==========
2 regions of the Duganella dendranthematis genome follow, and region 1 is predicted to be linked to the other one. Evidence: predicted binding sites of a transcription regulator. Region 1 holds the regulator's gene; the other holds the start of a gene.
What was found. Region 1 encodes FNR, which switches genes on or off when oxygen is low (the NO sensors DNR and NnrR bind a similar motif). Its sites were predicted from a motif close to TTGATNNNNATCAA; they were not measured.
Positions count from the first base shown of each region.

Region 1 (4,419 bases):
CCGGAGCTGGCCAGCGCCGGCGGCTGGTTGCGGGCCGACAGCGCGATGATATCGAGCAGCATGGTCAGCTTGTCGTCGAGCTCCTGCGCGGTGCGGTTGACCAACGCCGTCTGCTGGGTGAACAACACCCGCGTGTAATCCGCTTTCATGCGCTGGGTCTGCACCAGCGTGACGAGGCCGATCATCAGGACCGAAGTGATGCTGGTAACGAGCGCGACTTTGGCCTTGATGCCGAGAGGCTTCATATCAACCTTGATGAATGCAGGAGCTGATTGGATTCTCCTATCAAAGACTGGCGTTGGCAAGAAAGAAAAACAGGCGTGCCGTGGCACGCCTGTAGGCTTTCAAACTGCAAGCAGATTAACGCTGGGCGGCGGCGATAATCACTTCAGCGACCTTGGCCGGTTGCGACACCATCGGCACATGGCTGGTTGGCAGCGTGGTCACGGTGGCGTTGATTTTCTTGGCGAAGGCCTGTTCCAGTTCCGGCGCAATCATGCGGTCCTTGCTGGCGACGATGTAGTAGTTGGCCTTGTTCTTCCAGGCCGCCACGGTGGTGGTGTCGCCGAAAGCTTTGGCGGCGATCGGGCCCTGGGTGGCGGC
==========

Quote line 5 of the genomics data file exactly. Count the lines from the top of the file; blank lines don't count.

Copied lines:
CCGGAGCTGGCCAGCGCCGGCGGCTGGTTGCGGGCCGACAGCGCGATGATATCGAGCAGCATGGTCAGCTTGTCGTCGAGCTCCTGCGCGGTGCGGTTGACCAACGCCGTCTGCTGGGTGAACAACACCCGCGTGTAATCCGCTTTCATGCGCTGGGTCTGCACCAGCGTGACGAGGCCGATCATCAGGACCGAAGTGATGCTGGTAACGAGCGCGACTTTGGCCTTGATGCCGAGAGGCTTCATATCAACCTTGATGAATGCAGGAGCTGATTGGATTCTCCTATCAAAGACTGGCGTTGGCAAGAAAGAAAAACAGGCGTGCCGTGGCACGCCTGTAGGCTTTCAAACTGCAAGCAGATTAACGCTGGGCGGCGGCGATAATCACTTCAGCGACCTTGGCCGGTTGCGACACCATCGGCACATGGCTGGTTGGCAGCGTGGTCACGGTGGCGTTGATTTTCTTGGCGAAGGCCTGTTCCAGTTCCGGCGCAATCATGCGGTCCTTGCTGGCGACGATGTAGTAGTTGGCCTTGTTCTTCCAGGCCGCCACGGTGGTGGTGTCGCCGAAAGCTTTGGCGGCGATCGGGCCCTGGGTGGCGGC